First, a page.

SoftBank is considering selling robotics company Boston Dynamics to Hyundai, Bloomberg reported.
The deal would make Korean automaker Hyundai the third company in seven years to own the robotics firm, following sales to Google and SoftBank Group. Boston Dynamics is well known inside and out the industry for making some of the most advanced robotics systems on the planet, including BigDog and the humanoid Atlas.
A Hyundai spokesperson said the company’s policy is not to comment on market speculations, adding that “As a global business entity, Hyundai Motor is continuously exploring various investment and partnership opportunities.
Softbank and Boston Dynamics have not responded to requests for comment.
Boston Dynamics is an American engineering and robotics design company founded in 1992 as a spin-off from the Massachusetts Institute of Technology. Headquartered in Waltham, Massachusetts, Boston Dynamics is a wholly owned subsidiary of the Japanese conglomerate SoftBank Group.
Boston Dynamics is best known for the development of a series of dynamic highly-mobile robots, including BigDog, Spot, Atlas, and Handle. Since 2019, Spot has been made commercially available, making it the first commercially available robot from Boston Dynamics, with the company stating its intent to commercialize other robots as well, including Handle.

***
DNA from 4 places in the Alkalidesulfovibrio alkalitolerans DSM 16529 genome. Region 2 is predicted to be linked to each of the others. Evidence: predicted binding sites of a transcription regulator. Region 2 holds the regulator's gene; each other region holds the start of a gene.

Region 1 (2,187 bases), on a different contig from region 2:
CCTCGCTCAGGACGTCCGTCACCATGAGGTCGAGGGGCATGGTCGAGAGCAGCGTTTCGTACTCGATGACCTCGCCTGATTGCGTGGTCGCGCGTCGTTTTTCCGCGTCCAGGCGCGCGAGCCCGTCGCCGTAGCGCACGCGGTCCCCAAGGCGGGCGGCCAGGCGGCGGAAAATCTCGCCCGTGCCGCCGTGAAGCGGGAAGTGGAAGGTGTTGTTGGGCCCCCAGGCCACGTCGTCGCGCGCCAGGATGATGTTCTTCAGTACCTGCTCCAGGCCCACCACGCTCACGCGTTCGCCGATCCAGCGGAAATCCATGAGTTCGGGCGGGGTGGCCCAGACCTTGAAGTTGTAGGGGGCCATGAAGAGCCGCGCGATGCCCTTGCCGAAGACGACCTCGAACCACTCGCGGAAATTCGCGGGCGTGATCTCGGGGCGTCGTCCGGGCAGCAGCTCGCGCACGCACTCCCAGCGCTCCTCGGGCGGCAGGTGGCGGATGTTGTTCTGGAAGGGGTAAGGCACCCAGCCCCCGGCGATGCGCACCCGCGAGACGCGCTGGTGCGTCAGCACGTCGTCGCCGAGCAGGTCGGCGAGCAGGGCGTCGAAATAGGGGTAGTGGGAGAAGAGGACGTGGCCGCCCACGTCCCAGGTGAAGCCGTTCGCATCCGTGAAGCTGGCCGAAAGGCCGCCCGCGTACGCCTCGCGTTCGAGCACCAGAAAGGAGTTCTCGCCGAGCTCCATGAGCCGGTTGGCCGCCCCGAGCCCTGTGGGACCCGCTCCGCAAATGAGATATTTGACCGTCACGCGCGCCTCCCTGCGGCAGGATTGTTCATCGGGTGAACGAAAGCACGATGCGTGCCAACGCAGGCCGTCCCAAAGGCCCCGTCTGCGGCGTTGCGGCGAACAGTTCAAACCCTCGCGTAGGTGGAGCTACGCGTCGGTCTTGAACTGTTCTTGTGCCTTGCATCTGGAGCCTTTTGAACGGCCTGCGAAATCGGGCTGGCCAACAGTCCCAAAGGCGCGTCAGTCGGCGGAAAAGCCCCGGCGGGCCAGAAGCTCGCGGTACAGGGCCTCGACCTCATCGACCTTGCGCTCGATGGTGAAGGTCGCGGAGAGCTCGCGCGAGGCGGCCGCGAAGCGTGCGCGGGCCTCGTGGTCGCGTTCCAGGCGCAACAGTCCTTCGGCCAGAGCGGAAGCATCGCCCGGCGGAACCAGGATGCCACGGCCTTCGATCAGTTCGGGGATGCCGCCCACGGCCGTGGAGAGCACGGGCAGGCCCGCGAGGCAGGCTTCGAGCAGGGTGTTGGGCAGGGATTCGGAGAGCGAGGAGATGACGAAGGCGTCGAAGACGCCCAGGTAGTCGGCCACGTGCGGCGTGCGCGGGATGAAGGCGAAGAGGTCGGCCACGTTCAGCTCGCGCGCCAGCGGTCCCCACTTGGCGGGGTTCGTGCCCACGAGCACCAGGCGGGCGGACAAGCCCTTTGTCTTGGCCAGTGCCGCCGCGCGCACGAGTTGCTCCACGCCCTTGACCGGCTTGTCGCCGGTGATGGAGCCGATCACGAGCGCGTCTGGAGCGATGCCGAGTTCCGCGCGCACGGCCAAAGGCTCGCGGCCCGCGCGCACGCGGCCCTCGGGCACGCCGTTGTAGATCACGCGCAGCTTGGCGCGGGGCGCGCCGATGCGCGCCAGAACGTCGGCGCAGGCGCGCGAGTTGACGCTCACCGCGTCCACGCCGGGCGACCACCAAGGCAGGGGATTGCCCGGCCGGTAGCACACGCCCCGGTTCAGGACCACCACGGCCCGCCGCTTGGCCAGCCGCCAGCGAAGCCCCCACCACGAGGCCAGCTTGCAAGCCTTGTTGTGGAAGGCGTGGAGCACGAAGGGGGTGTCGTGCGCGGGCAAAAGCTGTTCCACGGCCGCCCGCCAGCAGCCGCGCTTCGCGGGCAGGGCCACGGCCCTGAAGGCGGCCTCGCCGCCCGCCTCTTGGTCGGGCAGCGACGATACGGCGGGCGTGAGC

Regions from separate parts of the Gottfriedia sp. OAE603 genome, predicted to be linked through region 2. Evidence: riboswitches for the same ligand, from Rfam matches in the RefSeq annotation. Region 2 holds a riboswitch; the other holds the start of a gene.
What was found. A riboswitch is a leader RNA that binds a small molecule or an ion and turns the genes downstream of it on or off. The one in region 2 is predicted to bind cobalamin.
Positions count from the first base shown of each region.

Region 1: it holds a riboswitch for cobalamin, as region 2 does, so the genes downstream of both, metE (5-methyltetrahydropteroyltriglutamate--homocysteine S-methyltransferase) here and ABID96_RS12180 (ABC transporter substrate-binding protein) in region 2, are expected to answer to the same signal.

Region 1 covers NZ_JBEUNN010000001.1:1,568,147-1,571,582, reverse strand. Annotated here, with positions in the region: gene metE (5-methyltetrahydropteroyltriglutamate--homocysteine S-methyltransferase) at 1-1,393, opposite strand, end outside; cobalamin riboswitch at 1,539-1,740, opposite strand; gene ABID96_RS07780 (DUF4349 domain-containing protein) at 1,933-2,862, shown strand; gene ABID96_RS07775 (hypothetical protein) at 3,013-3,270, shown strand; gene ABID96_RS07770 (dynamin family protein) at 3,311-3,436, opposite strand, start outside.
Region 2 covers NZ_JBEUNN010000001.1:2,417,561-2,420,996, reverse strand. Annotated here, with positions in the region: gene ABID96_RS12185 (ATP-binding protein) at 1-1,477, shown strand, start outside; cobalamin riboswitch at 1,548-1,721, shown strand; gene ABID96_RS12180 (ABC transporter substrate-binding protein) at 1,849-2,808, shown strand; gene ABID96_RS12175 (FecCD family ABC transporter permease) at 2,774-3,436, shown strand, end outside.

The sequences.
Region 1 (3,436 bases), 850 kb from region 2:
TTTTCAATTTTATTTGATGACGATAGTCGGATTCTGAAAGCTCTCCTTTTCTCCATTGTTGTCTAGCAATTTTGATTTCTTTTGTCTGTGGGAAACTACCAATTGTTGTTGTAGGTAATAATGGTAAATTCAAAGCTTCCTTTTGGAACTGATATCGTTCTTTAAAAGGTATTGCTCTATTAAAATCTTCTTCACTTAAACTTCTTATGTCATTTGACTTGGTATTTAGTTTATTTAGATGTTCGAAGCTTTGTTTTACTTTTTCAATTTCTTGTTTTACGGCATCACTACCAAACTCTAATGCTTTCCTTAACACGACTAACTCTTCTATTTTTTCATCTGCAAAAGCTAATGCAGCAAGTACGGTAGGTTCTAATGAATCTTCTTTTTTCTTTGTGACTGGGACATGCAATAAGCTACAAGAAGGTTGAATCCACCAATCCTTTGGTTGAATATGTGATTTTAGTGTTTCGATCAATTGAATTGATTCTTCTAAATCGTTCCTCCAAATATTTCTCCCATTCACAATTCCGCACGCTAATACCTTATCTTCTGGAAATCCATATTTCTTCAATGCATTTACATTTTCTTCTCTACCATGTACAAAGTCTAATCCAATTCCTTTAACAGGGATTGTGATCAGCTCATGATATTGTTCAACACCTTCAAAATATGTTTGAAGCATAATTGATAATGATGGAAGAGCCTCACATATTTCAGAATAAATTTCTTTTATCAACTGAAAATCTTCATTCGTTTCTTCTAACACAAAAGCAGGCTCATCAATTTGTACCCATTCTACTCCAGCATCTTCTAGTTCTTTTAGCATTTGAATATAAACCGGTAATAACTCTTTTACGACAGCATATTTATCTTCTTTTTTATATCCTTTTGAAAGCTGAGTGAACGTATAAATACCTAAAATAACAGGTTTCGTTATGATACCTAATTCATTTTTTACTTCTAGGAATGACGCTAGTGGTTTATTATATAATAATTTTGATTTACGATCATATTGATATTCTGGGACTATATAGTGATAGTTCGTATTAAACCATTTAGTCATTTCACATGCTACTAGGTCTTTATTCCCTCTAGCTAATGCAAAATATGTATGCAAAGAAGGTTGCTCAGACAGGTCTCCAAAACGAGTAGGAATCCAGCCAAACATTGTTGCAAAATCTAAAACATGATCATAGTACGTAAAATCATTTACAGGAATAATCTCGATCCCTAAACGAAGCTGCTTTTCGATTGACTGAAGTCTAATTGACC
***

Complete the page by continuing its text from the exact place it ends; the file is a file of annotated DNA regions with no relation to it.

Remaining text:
The company was founded by Marc Raibert, who spun the company off from the Massachusetts Institute of Technology in 1992. Early in the company's history, it worked with the American Systems Corporation under a contract from the Naval Air Warfare Center Training Systems Division (NAWCTSD) to replace naval training videos for aircraft launch operations with interactive 3D computer simulations featuring characters made with DI-Guy, software for realistic human simulation. Eventually the company started making physical robots—for example, BigDog was a quadruped robot designed for the U.S. military with funding from Defense Advanced Research Projects Agency (DARPA).
While SoftBank has had its hand in robotics — including, most notably Pepper-maker Aldebaran Robotics — Hyundai’s vision has been much more in line with Boston Dynamics’ work. Take the recent example of its sci-fi-style Ultimate Mobility Vehicles, which combine traditional transport with transforming robotic technologies.
Hyundai has shown increasing interest in automated vehicle technology and robotics over the past year. Hyundai formed a joint venture with autonomous driving technology company Aptiv, with both parties taking a 50% ownership stake in the new company now known as Motional. The goal of the new venture will be to develop Level 4 and Level 5 production-ready self-driving systems intended for commercialization, with the goal of making those available to robotaxi and fleet operators, as well as other auto makers, by 2022.
The combined investment in the joint venture from both companies totaled $4 billion in aggregate value (including the value of combined engineering services, R&D and IP) initially, according to Aptiv and Hyundai, and testing for their fully autonomous systems will begin in 2020 in pursuit of that 2022 commercialization target.
Hyundai isn’t done spending money on autonomous vehicle technology. In October 2019, the automaker committed to investing 41 trillion South Korean won ($35 billion) into “future mobility technologies” by the year 2025. While a bulk of those funds will go toward electrifying its portfolio, Hyundai is expressly interested in autonomous vehicles and other future mobility technologies.